During worship that morning, I felt tired, but very spiritually alert. As we worshipped, my mind picked up where I had left off in my digging and researching about the Magi’s encounter with the Savior. Out of nowhere, a thought invaded my mind:

“What do you think Magi said to Him when they gave Him their gifts?”

I felt immediately undone by the thought, since I had never considered they would have said anything, and the next thing I knew I grabbed a Kleenex, and was chasing tears from ruining my mascara, to no avail. The question kept churning through my mind as I felt like I could easily see the Magi presenting their treasures as I kept my eyes closed and focused on staying present in the moment. Then I had the thought:

“What would I say to Him?”

I was wrecked from there. I couldn’t stop weeping as I reflected on all that was precious to me and considered what I would say looking into the eyes of the Son of God as I offered Him my gift.

Frankincense is symbolic of a number of things—worship being the one that literally stuck out to me the greatest. Having participated in leading worship in one way or another for the past 30+ years of my life, worship is a central theme to my life and how I live. Frankincense is used by priests, and it’s both expensive and fragrant, often burned as an incense offering. Incense represents the prayers of the saints in scripture and it represents devotion. Devotion is reflective of a person’s deepest longings and adoration. Frankincense is also used as symbolism of offering forgiveness and as a medicine.  frankincense-tree

What is most interesting about frankincense is how it is harvested. The process of extracting the precious resin is done so by cutting the bark to allow the resin to bleed out. A lot times worship in my life has been preceded by wounding. That wounding is what has driven me towards the Savior, in need of comfort, healing, restoration and liberation. Many times it is during the process of choosing to let go of what has hurt me, and choosing to worship instead, I am made whole.

I couldn’t believe it this morning when I stumbled across a Yahoo article that detailed this effort of harvesting frankincense. All I could think about when reading the article was how parallel the harvesting process is to actually living a life of worship, free of guile and unforgiveness, full of sincere devotion and expressive of the true cost of unabandoned worship.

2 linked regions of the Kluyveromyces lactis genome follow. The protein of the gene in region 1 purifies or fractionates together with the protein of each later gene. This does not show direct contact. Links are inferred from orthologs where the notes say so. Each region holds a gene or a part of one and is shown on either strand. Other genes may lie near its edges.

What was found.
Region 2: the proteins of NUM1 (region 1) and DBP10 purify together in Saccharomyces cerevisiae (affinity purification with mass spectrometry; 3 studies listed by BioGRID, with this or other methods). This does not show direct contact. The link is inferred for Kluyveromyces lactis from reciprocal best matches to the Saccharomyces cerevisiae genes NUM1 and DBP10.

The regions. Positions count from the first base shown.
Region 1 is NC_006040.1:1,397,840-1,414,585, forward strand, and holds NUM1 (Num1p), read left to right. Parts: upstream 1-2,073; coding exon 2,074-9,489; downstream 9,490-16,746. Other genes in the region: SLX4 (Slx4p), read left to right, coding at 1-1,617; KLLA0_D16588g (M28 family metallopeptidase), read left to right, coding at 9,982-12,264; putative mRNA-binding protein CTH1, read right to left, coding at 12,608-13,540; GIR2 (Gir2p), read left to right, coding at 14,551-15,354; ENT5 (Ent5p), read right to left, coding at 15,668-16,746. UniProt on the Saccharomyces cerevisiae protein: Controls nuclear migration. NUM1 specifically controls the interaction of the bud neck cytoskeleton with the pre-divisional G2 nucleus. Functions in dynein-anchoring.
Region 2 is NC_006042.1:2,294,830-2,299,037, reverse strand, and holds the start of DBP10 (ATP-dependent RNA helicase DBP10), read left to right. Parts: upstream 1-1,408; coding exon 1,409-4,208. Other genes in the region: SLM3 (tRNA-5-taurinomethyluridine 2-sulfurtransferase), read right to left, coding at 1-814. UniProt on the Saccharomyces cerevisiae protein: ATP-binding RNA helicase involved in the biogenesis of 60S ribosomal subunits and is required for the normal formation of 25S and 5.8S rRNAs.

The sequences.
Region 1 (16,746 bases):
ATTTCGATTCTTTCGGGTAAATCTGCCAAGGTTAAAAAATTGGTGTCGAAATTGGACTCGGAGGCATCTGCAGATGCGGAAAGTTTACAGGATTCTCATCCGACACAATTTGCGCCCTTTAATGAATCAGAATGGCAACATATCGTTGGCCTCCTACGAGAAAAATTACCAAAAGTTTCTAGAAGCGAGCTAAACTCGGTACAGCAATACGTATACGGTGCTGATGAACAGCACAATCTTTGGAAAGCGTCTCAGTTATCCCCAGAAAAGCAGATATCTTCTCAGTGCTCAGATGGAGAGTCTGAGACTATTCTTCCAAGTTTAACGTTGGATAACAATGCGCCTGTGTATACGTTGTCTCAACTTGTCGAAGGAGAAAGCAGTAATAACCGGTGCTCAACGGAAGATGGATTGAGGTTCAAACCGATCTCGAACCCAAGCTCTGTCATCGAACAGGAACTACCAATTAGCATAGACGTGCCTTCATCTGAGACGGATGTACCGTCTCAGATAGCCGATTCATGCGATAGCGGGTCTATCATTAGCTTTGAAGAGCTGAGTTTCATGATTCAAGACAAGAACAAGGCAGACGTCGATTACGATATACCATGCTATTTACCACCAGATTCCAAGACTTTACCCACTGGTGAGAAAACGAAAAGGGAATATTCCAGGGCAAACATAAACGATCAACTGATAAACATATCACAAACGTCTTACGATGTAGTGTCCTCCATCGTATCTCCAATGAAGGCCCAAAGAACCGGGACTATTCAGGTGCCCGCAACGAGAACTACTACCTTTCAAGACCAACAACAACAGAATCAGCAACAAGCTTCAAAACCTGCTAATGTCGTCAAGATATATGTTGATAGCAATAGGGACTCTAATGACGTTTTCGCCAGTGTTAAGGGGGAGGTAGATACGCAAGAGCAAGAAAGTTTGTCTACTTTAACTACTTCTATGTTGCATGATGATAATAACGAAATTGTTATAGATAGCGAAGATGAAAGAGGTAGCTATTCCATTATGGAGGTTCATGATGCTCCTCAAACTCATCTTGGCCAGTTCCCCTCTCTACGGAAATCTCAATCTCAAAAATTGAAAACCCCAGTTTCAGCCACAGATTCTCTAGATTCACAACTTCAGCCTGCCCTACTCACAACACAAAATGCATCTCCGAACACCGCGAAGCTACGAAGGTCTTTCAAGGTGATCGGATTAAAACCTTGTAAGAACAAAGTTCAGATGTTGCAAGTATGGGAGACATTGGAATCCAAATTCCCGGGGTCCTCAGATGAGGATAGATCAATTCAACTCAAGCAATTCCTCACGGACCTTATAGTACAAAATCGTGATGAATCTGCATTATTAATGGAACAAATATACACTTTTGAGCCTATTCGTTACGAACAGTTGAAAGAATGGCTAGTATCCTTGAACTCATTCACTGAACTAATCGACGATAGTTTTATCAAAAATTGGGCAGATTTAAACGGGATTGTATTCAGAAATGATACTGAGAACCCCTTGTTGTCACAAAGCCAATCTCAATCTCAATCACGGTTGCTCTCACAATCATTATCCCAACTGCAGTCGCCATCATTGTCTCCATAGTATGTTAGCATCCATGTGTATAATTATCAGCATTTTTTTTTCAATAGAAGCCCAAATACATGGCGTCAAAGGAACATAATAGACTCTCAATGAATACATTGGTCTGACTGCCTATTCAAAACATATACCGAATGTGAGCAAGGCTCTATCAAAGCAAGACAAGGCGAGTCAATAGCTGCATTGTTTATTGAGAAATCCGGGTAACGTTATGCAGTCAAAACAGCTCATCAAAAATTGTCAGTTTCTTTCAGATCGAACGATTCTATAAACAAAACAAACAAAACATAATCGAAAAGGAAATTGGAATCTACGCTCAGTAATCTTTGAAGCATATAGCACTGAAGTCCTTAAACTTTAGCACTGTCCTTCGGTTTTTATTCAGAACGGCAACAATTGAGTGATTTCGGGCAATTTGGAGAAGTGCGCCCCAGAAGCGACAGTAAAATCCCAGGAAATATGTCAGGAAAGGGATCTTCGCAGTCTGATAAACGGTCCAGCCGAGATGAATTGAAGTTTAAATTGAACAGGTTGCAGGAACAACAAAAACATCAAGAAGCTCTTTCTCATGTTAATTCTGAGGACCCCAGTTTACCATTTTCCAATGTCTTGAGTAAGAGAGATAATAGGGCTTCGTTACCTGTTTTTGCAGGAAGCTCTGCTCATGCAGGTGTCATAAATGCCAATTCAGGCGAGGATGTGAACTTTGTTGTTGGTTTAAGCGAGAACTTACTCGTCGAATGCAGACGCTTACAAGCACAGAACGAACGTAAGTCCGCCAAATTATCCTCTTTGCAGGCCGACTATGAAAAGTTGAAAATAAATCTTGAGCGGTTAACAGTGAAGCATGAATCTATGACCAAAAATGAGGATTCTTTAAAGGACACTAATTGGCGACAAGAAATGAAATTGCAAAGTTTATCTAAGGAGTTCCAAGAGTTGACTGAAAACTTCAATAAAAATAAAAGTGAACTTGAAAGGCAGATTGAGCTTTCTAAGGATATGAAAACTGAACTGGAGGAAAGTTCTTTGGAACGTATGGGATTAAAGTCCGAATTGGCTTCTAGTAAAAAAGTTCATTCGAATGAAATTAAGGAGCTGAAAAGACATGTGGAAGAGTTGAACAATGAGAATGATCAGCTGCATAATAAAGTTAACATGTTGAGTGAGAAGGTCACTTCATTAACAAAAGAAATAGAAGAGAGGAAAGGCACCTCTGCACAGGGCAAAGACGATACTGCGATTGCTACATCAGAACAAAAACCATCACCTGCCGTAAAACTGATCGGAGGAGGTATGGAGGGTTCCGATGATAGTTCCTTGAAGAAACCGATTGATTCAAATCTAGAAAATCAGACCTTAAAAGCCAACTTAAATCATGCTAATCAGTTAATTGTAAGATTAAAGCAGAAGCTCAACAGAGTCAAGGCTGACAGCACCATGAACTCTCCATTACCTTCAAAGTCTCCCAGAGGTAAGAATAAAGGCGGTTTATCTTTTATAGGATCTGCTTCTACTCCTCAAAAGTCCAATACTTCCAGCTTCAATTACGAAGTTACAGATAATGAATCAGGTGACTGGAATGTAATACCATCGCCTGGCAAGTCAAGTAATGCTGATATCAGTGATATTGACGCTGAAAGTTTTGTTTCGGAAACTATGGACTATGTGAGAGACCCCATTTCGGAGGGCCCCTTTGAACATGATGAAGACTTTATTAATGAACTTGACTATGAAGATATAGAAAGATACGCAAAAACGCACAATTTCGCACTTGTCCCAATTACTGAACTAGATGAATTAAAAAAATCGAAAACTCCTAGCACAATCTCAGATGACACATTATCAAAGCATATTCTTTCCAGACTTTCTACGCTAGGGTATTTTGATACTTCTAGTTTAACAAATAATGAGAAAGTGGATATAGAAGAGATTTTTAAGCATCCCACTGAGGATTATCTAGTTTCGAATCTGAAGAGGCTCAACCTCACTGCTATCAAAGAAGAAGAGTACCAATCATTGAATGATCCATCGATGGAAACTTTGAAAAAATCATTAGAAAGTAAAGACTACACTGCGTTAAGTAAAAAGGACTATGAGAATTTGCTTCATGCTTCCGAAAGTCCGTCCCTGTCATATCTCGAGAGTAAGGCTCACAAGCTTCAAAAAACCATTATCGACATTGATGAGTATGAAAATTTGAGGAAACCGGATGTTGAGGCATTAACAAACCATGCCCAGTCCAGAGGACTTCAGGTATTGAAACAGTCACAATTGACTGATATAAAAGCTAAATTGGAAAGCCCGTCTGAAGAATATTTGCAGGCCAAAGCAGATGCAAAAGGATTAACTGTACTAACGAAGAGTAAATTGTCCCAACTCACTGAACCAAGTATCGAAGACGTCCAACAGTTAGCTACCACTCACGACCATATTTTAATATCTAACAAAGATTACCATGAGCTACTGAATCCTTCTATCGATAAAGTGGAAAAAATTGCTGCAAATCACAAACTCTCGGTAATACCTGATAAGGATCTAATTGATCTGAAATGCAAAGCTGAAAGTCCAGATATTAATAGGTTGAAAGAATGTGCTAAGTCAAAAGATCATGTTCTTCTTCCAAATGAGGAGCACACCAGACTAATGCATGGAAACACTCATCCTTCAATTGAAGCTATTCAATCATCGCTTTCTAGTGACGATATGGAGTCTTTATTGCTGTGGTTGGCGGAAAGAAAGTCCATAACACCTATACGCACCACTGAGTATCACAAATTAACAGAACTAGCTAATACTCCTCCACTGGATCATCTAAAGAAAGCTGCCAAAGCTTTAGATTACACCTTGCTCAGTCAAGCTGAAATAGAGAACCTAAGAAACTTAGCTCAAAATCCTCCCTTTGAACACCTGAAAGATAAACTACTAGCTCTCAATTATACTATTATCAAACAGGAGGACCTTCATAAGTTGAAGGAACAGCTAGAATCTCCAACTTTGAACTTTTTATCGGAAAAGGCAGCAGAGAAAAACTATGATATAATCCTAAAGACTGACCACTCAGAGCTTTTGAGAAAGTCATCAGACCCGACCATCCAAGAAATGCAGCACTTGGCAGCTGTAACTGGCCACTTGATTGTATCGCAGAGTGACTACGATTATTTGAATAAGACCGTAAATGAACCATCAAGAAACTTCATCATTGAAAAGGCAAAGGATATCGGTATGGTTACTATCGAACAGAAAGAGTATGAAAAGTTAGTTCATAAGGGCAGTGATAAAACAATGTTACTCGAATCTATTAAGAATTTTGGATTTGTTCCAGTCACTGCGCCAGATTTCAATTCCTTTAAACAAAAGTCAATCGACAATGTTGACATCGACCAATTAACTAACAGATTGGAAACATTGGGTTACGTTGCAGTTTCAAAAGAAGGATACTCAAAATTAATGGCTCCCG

Here is an excerpt below from the article, and here is the link to the full article:

Harvesting frankincense is risky. The trees can grow high on cliff edges, shallow roots gripping bare rock slithering with venomous snakes. Harvesters often slip and tumble down canyon walls.

“Every year people either break both legs or die. Those casualties are so often,” said Hassan, adding that he wished he had proper ropes and climbing gear. “It’s a very dangerous job, but we don’t have any alternative.”

There is no alternative to real worship. It is costly, rare and a gift. It is not uncommon to encounter hardship, wounding, spiritual warfare or other obstacles as we attempt to live a life of true worship in every area of our lives. It can be dangerous because it will require risk, and sometimes that risk brings things we don’t expect.

We all worship something. We all are dedicated to something even if it to be dedicated to nothing, and holding onto our right to choose. Very little deserves our complete devotion. The Magi were searching. I think they were prepared with their gifts because they knew they would know who the Savior was when they found Him. They were ready to offer their devotion.

This season, who will you worship? What will it cost you? What are you willing to abandon to do so? And, what will you say to Him as you offer your gift?

Part 4 will follow this posting.

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I’ll Bring Him My Gold – Part 2

“and when they had opened up their treasures…” Matthew 2:11

Part 1frestol-gold-plated-ganesha-idol-large_d92f5ba905f41dafa5a16704227fb42f

I couldn’t just walk away from what I had encountered that morning. I suddenly had this new curiosity for THE one story I had heard longer and more frequently than any other story throughout my life. I had heard the story so much that I had tuned out any relevance to my present life, and now I couldn’t wait to dig into the details.

As I let my thoughts roam,
so many questions flooded into my mind, especially since I had so recently come from being with someone who had just had a baby. My first question was this:

Why on earth would they bring gold, frankincense and myrrh? New parents have no use for metal and incense on an immediate and practical level. Those kind of gifts would have to be something they transported with them when they migrated back to Nazareth, and perhaps more of a burden than a blessing depending on the circumstances. And what if the news of the gifts got out and they got robbed?

Since I couldn’t even remember whether it was shepherds or wise men or who showed up, I knew I had to go to my Bible and read the story again. I was quickly reminded that there are not one, but two accounts of the birth of Jesus, one found in Matthew 2 and one in Luke 2. I learned there were both shepherds and Magi, (no wonder I was confused), and that the Magi were astrologers who were clearly prophetic and prepared for their encounter. I wondered how many times I am actually prepared to encounter the Savior.

Gold, frankincense and myrrh seem like nice kingly gifts, but what average person, let alone those into astrology at that time, just have those laying around? Why those treasures and not gemstones or perfume or goods that would help new parents? Were they the only valuables on hand?